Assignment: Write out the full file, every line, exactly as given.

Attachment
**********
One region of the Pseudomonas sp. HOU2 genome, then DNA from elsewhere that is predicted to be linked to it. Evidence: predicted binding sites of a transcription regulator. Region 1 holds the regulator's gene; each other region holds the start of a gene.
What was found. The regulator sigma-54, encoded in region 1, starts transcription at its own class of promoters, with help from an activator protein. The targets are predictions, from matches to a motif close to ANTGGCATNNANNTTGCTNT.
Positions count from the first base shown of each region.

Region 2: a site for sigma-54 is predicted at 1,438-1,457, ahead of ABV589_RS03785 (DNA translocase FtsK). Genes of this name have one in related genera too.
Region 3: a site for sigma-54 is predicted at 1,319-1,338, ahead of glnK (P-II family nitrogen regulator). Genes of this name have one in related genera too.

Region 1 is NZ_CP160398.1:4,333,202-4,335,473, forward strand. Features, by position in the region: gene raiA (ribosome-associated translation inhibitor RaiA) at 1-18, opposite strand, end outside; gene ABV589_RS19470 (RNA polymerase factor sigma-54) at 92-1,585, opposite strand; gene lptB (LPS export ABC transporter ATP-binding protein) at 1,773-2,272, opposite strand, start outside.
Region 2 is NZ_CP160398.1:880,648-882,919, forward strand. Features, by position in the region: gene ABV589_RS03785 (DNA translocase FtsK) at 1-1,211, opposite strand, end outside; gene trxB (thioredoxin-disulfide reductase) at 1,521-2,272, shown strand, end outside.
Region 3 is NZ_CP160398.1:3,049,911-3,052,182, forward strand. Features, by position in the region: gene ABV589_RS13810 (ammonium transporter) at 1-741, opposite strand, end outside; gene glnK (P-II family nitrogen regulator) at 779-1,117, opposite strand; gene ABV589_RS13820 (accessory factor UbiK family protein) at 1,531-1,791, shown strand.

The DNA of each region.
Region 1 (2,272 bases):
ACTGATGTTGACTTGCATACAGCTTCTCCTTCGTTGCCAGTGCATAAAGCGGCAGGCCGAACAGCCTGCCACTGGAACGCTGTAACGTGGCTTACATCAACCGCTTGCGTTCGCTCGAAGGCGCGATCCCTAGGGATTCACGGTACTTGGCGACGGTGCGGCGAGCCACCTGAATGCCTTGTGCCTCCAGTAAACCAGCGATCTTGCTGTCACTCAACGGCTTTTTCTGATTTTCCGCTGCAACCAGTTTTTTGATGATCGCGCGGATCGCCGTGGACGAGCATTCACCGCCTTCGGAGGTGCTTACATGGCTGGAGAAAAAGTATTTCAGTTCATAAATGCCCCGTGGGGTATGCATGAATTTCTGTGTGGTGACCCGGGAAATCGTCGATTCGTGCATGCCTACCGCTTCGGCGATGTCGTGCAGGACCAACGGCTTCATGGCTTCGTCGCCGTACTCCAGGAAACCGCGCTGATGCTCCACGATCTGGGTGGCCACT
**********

One region of the Pseudomonas sp. HOU2 genome, then DNA from elsewhere that is predicted to be linked to it. Evidence: predicted binding sites of a transcription regulator. Region 1 holds the regulator's gene; each other region holds the start of a gene.
What was found. The regulator sigma-54, encoded in region 1, starts transcription at its own class of promoters, with help from an activator protein. The targets are predictions, from matches to a motif close to ANTGGCATNNANNTTGCTNT.
Positions count from the first base shown of each region.

Region 2: a site for sigma-54 is predicted at 1,438-1,457, ahead of ABV589_RS03785 (DNA translocase FtsK). Genes of this name have one in related genera too.
Region 3: a site for sigma-54 is predicted at 1,319-1,338, ahead of glnK (P-II family nitrogen regulator). Genes of this name have one in related genera too.

Region 1 is NZ_CP160398.1:4,333,202-4,335,473, forward strand. Features, by position in the region: gene raiA (ribosome-associated translation inhibitor RaiA) at 1-18, opposite strand, end outside; gene ABV589_RS19470 (RNA polymerase factor sigma-54) at 92-1,585, opposite strand; gene lptB (LPS export ABC transporter ATP-binding protein) at 1,773-2,272, opposite strand, start outside.
Region 2 is NZ_CP160398.1:880,648-882,919, forward strand. Features, by position in the region: gene ABV589_RS03785 (DNA translocase FtsK) at 1-1,211, opposite strand, end outside; gene trxB (thioredoxin-disulfide reductase) at 1,521-2,272, shown strand, end outside.
Region 3 is NZ_CP160398.1:3,049,911-3,052,182, forward strand. Features, by position in the region: gene ABV589_RS13810 (ammonium transporter) at 1-741, opposite strand, end outside; gene glnK (P-II family nitrogen regulator) at 779-1,117, opposite strand; gene ABV589_RS13820 (accessory factor UbiK family protein) at 1,531-1,791, shown strand.

The DNA of each region.
Region 1 (2,272 bases):
ACTGATGTTGACTTGCATACAGCTTCTCCTTCGTTGCCAGTGCATAAAGCGGCAGGCCGAACAGCCTGCCACTGGAACGCTGTAACGTGGCTTACATCAACCGCTTGCGTTCGCTCGAAGGCGCGATCCCTAGGGATTCACGGTACTTGGCGACGGTGCGGCGAGCCACCTGAATGCCTTGTGCCTCCAGTAAACCAGCGATCTTGCTGTCACTCAACGGCTTTTTCTGATTTTCCGCTGCAACCAGTTTTTTGATGATCGCGCGGATCGCCGTGGACGAGCATTCACCGCCTTCGGAGGTGCTTACATGGCTGGAGAAAAAGTATTTCAGTTCATAAATGCCCCGTGGGGTATGCATGAATTTCTGTGTGGTGACCCGGGAAATCGTCGATTCGTGCATGCCTACCGCTTCGGCGATGTCGTGCAGGACCAACGGCTTCATGGCTTCGTCGCCGTACTCCAGGAAACCGCGCTGATGCTCCACGATCTGGGTGGCCACT